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Boston Requests Funds for Seawall

Thursday, September 9, 2021

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The Boston Planning and Development Agency has recently announced plans for a new program to raise funds for a seawall to protect the city’s low-lying Marine Industrial Park from rising ocean waters.

Through the new program, city officials are planning to ask developers interested in building in the park to contribute to the cost of the seawall and other defenses that will protect not just the slated newbuilds, but also the remnants of the maritime industry that still operate there.

Dubbed the Climate Resiliency Fund, the program works much like other commercial developer programs that require a contribution for things such as affordable housing, park space or infrastructure upgrades. This program, however, focuses instead on contributions for various climate defenses.

According to the Boston Planning and Development Agency, construction of a protective seawall could cost the city up to $124 million. However, this number is only specific to the most urgently needed protections regarding a 191-acre area. The Boston Globe reports that in its current state, the area could begin to experience an uptick in flooding as soon as the 2030s and could be largely under water at high tide by the end of the century.

“The marine park, like many other parts of Boston, is vulnerable to the sea level rise from climate change,” said Devin Quirk, Real Estate Director at the BPDA, which this year is launching an effort to lean on private-sector developers to help pay for defenses.

Previously, Boston’s Seaport District had required new developments to erect defenses such as flood barriers on their own properties. In another instance, the Suffolk Downs project has been landscaped to better manage flood waters.

AlbertPego / Getty Images

The Boston Planning and Development Agency has recently announced plans for a new program to raise funds for a seawall to protect the city’s low-lying Marine Industrial Park from rising ocean waters.

In looking to the marine park specifically, Boston officials expect that developers will eventually cover about $40 million of the cost of improvements. The first new project that’ll pay into the fund—Marcus Partners’ conversion of the former Au Bon Pain headquarters on Fid Kennedy Avenue into a lab building—was recently awarded BPDA approval.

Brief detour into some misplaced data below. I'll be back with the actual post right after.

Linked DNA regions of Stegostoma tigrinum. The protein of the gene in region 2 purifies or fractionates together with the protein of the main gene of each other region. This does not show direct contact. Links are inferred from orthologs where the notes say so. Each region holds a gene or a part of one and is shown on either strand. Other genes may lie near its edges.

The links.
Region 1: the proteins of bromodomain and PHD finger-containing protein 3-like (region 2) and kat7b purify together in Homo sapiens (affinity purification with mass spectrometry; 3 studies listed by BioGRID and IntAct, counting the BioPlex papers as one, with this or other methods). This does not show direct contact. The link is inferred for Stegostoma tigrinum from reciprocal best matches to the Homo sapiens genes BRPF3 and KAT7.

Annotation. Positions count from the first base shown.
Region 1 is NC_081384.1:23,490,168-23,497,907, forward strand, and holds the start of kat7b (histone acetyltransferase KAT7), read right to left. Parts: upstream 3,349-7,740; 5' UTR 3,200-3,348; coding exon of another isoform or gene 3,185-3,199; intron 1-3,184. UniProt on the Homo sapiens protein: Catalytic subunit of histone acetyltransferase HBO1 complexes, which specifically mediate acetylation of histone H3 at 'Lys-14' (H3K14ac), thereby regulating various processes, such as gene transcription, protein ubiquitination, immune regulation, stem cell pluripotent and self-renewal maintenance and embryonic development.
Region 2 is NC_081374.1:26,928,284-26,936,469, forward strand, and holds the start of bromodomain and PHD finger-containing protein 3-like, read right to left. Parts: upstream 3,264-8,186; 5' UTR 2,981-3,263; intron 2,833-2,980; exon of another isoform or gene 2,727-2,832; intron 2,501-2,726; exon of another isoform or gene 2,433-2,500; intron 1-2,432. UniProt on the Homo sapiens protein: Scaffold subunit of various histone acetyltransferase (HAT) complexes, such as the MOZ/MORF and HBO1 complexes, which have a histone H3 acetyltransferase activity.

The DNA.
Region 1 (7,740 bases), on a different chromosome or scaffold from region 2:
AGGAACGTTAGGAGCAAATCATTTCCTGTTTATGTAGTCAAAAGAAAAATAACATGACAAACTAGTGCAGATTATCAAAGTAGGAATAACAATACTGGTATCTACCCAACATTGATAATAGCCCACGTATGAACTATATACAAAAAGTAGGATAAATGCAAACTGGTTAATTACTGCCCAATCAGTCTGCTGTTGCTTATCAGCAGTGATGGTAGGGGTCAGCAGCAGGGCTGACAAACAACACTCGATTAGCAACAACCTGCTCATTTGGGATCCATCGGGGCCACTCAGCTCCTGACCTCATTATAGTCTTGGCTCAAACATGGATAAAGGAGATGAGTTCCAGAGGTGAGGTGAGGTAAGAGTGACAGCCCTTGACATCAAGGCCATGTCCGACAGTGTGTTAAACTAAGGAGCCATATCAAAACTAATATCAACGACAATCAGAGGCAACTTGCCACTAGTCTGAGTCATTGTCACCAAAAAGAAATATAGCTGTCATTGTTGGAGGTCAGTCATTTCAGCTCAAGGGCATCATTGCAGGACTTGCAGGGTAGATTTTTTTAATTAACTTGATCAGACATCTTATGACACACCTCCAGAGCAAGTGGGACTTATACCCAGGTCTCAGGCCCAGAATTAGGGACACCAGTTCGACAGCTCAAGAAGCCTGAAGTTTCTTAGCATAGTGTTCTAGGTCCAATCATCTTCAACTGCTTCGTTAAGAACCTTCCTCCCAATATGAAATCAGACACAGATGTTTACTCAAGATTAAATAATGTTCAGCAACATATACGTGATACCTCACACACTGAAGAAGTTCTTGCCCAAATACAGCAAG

In receiving approval, the Marcus Partners has agreed to pay up to $250,000 per year toward climate defense in the neighborhood as part of the project.

“You can attack the problem at the source, at the critical failure point,” said Levi Reilly, principal at Marcus Partners. “Also you get the cost efficiency of scale. You’re building everything at one time rather than everyone trying to do something on their own.”

With the newly acquired funds, BPDA plans to finance improvements, such as a three-to-five-foot seawall and elevated harbor walk, then use the money from developers to pay down debt.

It has been reported that the company won’t have to pay this debt until tenants amounting to 50% of the city-controlled land sign onto similar agreements. However, the BPDA expects that to happen relatively quickly as new developers take over additional parcels.

Alice Brown, Chief of Planning and Policy at the nonprofit Boston Harbor Now, suggests that programs like the resiliency fund could be well-suited for areas where there’s a high demand for real estate and new development opportunities.

Recent Flood Protection Efforts

To better prepare the state for future flooding and sea level rise, Florida Gov. Ron DeSantis signed two bills into law in May, outlining a several-years-long spending plan.

According to reports, the signing of SB 1954 and SB 2514 will officially set aside hundreds of millions of state dollars over the next few years to fund flooding infrastructure projects and mediate rising sea levels, among other things.

As part of the legislation, the Department of Environmental Protection has been tasked with preparing an annual flooding and resiliency plan. The development of the plan requires the Department to compile data every five years to best determine the highest at-risk coastal communities. Environmental officials will also use this data to devise their first vulnerability assessment for flooding under sea level rise across the state. The assessments are slated to be updated every five years.

The new research hub for these data-compiling initiatives is planned to be situated at the University of South Florida’s College of Marine Science in St. Petersburg.

In addition, the DEP will also provide up to $100 million annually to local communities, in which submitted applications for government funding will be ranked by the Department. Much of the funding is expected to come from documentary stamp taxes, while lawmakers could redirect more than $100 million per year of that revenue from trust funds for affordable housing.

Although several environmental groups and legislators expressed support of the bills’ passing, some criticize that the actions were belated and still not enough to prepare these at-risk communities.

Earlier that spring, however, the City of Miami announced that it had completed its updates on its Stormwater Master Plan, a comprehensive assessment of the city’s roads, drainage infrastructure and water management features to identify improvements needed to address capacity and flooding issues.

The final plan covers nearly $4 billion in spending over the next 40 years in an effort to keep the city dry from rising seas, with some of its recommendations to be included in the city’s Capital Improvement Plan, which considers changing climactic patterns, sea level rise and the desire to strengthen the resiliency of Miami.